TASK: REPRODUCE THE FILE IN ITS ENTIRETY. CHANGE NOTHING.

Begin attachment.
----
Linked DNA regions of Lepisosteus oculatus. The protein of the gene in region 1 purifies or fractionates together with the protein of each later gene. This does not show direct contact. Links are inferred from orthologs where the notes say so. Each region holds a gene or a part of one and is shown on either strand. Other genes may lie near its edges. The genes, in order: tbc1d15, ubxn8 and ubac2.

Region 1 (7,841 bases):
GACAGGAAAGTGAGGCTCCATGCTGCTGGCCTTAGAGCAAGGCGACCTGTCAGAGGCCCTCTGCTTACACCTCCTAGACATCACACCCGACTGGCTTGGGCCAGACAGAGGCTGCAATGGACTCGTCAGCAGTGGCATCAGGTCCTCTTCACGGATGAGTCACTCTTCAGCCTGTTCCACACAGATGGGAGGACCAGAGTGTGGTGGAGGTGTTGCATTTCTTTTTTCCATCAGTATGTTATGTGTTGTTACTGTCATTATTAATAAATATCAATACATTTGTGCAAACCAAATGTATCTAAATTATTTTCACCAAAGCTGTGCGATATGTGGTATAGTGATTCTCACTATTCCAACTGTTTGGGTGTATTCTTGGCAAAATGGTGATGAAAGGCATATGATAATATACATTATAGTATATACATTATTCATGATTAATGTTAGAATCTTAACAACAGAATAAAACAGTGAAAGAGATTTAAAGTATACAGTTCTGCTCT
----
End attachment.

Linked DNA regions of Lepisosteus oculatus. The protein of the gene in region 1 purifies or fractionates together with the protein of each later gene. This does not show direct contact. Links are inferred from orthologs where the notes say so. Each region holds a gene or a part of one and is shown on either strand. Other genes may lie near its edges. The genes, in order: tbc1d15, ubxn8 and ubac2.

Region 1 (7,841 bases):
GACAGGAAAGTGAGGCTCCATGCTGCTGGCCTTAGAGCAAGGCGACCTGTCAGAGGCCCTCTGCTTACACCTCCTAGACATCACACCCGACTGGCTTGGGCCAGACAGAGGCTGCAATGGACTCGTCAGCAGTGGCATCAGGTCCTCTTCACGGATGAGTCACTCTTCAGCCTGTTCCACACAGATGGGAGGACCAGAGTGTGGTGGAGGTGTTGCATTTCTTTTTTCCATCAGTATGTTATGTGTTGTTACTGTCATTATTAATAAATATCAATACATTTGTGCAAACCAAATGTATCTAAATTATTTTCACCAAAGCTGTGCGATATGTGGTATAGTGATTCTCACTATTCCAACTGTTTGGGTGTATTCTTGGCAAAATGGTGATGAAAGGCATATGATAATATACATTATAGTATATACATTATTCATGATTAATGTTAGAATCTTAACAACAGAATAAAACAGTGAAAGAGATTTAAAGTATACAGTTCTGCTCT